It may sound odd, but I feel that I was abundantly blessed in that both of my parents left this world with very few possessions.
What Dad left behind could fit in a small crate, and when Mom passed away, it took just one day to empty her small apartment and move her things to our garage. While it may have appeared as something to be pitied by others, it was a great relief to me. Over the years since Mom’s death, I have, as I could emotionally handle it, reduced those possessions to what will fit in one crate. The things that reside in that crate are of little to no monetary value, but they are beyond precious to me, and they take up very little space. Though I doubt they were at all familiar with the modern terminology, and they were by no means the type to care about or succumb to what is popular or trendy, my parents were, by sheer lifestyle necessity, ahead of their time minimalists.
Fast forward to the situation in which my husband, son, and I now find ourselves immersed. My 92-year-old father-in-law passed away last year, leaving the family home and all of its contents to my now 87-year-old mother-in-law. The era in which they were raised required saving, penny-pinching, and zero waste in order to merely survive. As years passed and their financial situation improved to the point of not needing to be so careful, they never ditched that Great Depression, rationing mindset.
While I dearly love and respect my mother-in-law, she is one of the most ardent hoarders I know. After meals, she often asks me to save and store one or two bites of remaining food on her plate. Nearly all the time, I end up throwing it out a few days later, because we are abundantly blessed, there is a steady supply of food, and I am continually cooking new meals. What she felt guilty about “wasting” becomes buried in the bountiful flow of home-cooked leftovers that consistently fills her refrigerator.
Having reached an advanced point in our own minimizing journey, my family and I find it hard to understand why her home is filled with so much excess. We must continually restrain ourselves from trying to impart minimizing “wisdom” to someone who feels it is extremely important to cling to every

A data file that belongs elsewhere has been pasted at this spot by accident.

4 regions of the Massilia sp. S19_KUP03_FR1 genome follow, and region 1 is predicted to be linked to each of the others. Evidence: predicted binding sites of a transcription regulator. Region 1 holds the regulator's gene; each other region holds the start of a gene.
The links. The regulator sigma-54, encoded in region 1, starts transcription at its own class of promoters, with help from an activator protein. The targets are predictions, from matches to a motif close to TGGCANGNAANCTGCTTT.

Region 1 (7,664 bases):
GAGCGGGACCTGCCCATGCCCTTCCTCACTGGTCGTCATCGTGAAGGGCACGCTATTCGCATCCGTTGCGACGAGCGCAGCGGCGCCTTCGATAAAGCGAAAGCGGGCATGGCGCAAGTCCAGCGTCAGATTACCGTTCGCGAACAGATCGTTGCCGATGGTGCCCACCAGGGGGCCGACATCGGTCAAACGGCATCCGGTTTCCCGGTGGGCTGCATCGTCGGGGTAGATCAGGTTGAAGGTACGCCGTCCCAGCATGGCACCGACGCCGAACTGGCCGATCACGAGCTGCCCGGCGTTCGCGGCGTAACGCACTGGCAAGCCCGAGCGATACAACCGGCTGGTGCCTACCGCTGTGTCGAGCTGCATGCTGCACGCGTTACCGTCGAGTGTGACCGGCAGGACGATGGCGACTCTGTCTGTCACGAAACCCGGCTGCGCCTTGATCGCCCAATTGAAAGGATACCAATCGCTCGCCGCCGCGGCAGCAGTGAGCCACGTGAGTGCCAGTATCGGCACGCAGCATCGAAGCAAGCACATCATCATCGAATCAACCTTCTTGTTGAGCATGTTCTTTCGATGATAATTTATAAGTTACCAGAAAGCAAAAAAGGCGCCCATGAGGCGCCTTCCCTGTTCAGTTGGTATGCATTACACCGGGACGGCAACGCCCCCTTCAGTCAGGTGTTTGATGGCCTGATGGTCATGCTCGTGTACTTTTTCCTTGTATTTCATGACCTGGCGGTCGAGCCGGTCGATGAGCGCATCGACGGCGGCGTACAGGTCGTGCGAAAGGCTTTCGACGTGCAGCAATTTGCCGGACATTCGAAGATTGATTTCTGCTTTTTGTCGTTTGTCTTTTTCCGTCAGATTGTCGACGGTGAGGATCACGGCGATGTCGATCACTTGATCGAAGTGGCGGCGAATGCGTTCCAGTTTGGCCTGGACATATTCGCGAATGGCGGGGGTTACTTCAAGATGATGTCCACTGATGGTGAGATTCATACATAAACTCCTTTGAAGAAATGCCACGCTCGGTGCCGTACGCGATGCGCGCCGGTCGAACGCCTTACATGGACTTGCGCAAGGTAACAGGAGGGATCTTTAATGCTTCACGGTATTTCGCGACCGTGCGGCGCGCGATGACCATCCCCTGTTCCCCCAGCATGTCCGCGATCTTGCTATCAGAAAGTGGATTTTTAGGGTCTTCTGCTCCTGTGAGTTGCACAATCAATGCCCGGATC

Here are a few lessons that we are learning and doing our utmost to implement in a situation where someone in close proximity is completely averse to the idea of minimalism.
1. Give time and grace. Always remember that each person is, in large part, a product of their individual life experiences. Emotional scars are sometimes covered by an abundance of stuff, and physical possessions are often purchased and kept as a security blanket source of comfort. Forcing the issue and wrenching those things from someone before they are ready can do irreparable relational damage. Think about your own minimizing journey and how it would have felt if someone else were controlling the pace. Each one of us operates on a unique timetable, and this is not a race. Allow those in your living space to come to their own terms with excess and respect the fact that their decisions are their own. They may eventually come on board, but then again, they may never see the need. Consider the thought that they may be doing all they are humanly capable of, and just as you need grace from others, they need the same from you.
2. Refuse the temptation to nag. I know it is not easy but choose to take the high road with humility and lead by quiet example. Nagging tends to encourage the opposite of a hoped-for result. In the case of caring for elderly parents, roles truly do reverse, and lifetime caregivers become dependent children again. Sometimes it is best to let unassuming action do all the talking.
3. Respect personal space. The same atmosphere that vexes your spirit and induces anxiety may be someone else’s comfort zone. What you see as a mess and entirely unnecessary, chaotic clutter may calm someone else’s nerves. I find it hard to understand how a basement filled with stuff that never sees the light of day brings a sense of solace to my mother-in-law, but at the end of the day, it is her basement and her stuff, and I really have no right to interfere with that. Granted, I will more than likely be involved in the mix of sorting through and allocating it all one day, but If it brings her peace and helps her cope through whatever amount of time she has left on this earth, it is hers to steward in the way she wishes.
4. Kindness really does matter. Feelings are real and should always be acknowledged and validated. Conflicting mindsets should be respected even when they are not understood. Empathy goes a long way in melting the human heart and building a bridge between opposing opinions. As simple as it may sound, looking someone in the eye when frustrated can do wonders in preventing the utterance of hurtful words. Eyes really are the windows to the soul, and I find it difficult to tell my mother-in-law it is not necessary to hold onto the many bags of clothing in her attic while looking into her well-meaning, scared-to-let-go eyes. Yes, there are many who could use those clothes, and one day, they will have the opportunity. For now, preserving her dignity is more important.
At the end of the day, on board or overboard, relationships are what matter most.